Sprinkle the loins with the flour until all surfaces are lightly covered. Gently tap off any excess. Then dip each loin into the egg wash and roll around in the crunchy coating until they are evenly coated. Place on the baking sheet. Spray lightly with cooking oil spray. Place in the top third of the preheated oven and roast until a thermometer placed in the thickest part of the loin reads 150F. Remove from the oven and let rest for five minutes before slicing and serving.
Tuesday, January 8, 2013
I find it amazing how sometimes the dishes with the most flavor are the quickest to prepare. Take this dish, for instance. In less than ten minutes, you end up with a super flavorful broth and perfectly tender mussels. I had never prepared mussels before last night. I was pleasantly surprised at how easy and delicious they were to prepare.
They're especially easy if you purchase fresh cultured blue mussels. These mussels are "farmed" up in Canada off Prince Edward Island and Nova Scotia, but really they're not so much farmed as managed. The mussels grow in waters in which they are native, they are simply "encouraged" to grow in specific places. They eat their natural food (i.e. the "farmer" does not feed them in any way). They are then allowed to grow naturally. Lastly, they are harvested year round to end up perfectly fresh at your supermarket's fish counter. Why are these cultured mussels easier to cook with? Because they've already cleaned them for you! No need to soak or remove those pesky beards. I can appreciate that!
Being a mussel buying newbie yesterday was, I'll admit, a bit embarrassing. I asked for three pounds of mussels; it is recommended that you plan for a pound per person. Since we're big eaters, I figured I'd get an extra pound. They were surprisingly cheap, even at Whole Foods. I got them on sale for $1.99 a pound here in the D.C. area, but even their regular price is less than $4.00 per pound. So the fish monger weighed them out for me into a plastic bag, placed the price tag on it, and proceeded to attempt to hand me the bag... with it hanging open. I looked at him like he was crazy and asked, "Are you really trying to hand me this bag of messy shellfish without any further packaging?" He rolled his eyes (very politely, I might add) and told me that they needed to breathe and that if I closed the packaging up, I'd kill them. Oh. Duh. Okay.
I did manage to get the little buggers home without killing or spilling them everywhere. When it came time to prepare dinner, I simply rinsed them off and picked through them to be sure there weren't any damaged or dead ones. If you come across a mussel with a broken shell or one who is open and won't close with a little tap, discard it. Let the mussels hang out while you prepare the broth: garlic, onion, tomato, white wine, and water is all that's in there, but once the mussels add their juices and it all cooks together a bit? Divine!!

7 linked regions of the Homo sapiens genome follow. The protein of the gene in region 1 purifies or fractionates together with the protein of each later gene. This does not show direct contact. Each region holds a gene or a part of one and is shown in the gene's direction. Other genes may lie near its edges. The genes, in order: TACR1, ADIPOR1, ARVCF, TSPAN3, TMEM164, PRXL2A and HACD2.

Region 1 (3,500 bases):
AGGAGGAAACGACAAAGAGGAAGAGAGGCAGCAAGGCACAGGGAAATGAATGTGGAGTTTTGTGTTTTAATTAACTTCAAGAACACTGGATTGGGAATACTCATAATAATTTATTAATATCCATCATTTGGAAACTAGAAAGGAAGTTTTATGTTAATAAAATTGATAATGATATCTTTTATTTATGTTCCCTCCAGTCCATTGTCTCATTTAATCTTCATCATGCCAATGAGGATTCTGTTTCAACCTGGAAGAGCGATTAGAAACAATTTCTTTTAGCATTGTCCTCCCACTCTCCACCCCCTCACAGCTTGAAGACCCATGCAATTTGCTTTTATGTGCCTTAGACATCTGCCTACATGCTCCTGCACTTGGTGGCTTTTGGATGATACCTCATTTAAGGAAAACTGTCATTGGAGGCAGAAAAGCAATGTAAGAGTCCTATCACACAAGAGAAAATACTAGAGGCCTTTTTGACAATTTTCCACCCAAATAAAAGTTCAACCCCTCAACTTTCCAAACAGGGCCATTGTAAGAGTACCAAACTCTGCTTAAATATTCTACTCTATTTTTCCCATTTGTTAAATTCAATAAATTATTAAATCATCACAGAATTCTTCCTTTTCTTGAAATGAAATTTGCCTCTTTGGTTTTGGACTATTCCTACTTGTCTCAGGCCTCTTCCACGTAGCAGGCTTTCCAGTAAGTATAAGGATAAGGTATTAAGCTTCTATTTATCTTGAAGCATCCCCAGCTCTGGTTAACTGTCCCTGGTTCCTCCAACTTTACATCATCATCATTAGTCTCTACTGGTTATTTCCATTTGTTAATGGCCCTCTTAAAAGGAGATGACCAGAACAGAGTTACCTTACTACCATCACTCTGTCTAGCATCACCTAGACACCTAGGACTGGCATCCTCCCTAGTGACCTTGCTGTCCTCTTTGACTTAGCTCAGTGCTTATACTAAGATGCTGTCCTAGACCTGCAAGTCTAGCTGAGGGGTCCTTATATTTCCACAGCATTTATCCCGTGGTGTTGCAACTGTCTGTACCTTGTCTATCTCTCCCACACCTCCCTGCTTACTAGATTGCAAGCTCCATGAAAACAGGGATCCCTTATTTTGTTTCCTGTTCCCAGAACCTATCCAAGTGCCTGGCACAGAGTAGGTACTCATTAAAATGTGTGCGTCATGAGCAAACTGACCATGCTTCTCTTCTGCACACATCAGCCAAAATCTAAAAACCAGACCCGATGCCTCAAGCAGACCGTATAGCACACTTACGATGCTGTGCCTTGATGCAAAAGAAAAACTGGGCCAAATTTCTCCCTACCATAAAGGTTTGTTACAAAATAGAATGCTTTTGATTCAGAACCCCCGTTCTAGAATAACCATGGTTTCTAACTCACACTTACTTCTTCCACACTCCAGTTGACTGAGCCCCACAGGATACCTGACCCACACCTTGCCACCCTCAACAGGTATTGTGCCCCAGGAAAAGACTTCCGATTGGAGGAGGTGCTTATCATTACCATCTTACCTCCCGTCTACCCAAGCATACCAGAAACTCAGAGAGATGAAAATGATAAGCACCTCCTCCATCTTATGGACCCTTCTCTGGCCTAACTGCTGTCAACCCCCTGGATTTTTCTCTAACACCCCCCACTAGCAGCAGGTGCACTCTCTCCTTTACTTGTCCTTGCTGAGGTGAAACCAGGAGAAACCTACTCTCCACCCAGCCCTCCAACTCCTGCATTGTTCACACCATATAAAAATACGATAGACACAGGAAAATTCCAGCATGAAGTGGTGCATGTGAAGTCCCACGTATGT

Steam the mussels over medium-high heat for 5-10 minutes, until the vast majority of them open. The amount of time it will take to cook them depends on the heat, obviously, but also how many mussels you've got in the pot. Although I've read conflicting reports, the prevailing wisdom states that you should also discard any mussels that don't open during the cooking process. It seemed best to me to be safe rather than sorry, so I followed that suggestion. Be careful not to overcook the mussels or they can become rubbery and unappealing. They're ready when they've opened so keep and eye on them. Once the mussels are done steaming, stir the pot and ladle them up. Be sure to serve them with some rustic bread to sop up those perfect juices!
Wine Steamed Mussels
Yield: 3 servings
2 TBS butter
1 TBS minced garlic
1/2 cup diced onion
1/4 cup diced tomato
1/2 cup white wine (such as Pinot Grigio)
1/2 cup water
3 pounds of mussels, cleaned and debearded
salt and pepper to taste
In a large Dutch oven or stock pot, melt the butter over medium-high heat. Add the garlic and onion and saute until they are slightly softened. Add the tomato, wine, and water and bring to a boil. Add the mussels and cover the pot. Let steam for 5-10 minutes, until most of the mussels have opened. It is recommended that you discard the mussels that do not open during the cooking process. Remove from the heat and give the pot a stir. Taste the broth and add salt and pepper to taste. Be cautious about salting the broth before cooking and tasting as the mussels give off a salty brine when cooking. Serve immediately with crust bread for dipping.
Monday, January 7, 2013
Curiosity about new foods is a key aspect of how I operate in the kitchen. Sometimes it takes a bit longer to get around to trying something than I might like to admit, but I'll get there eventually. Sometimes I get a little prompt by being presented a food while eating out elsewhere, and that's usually never a bad thing. Take this grain, for instance. I first had it about three months ago at a catered event and immediately fell in love. What a wonderfully flavorful, easy to cook, chewy, tasty delight!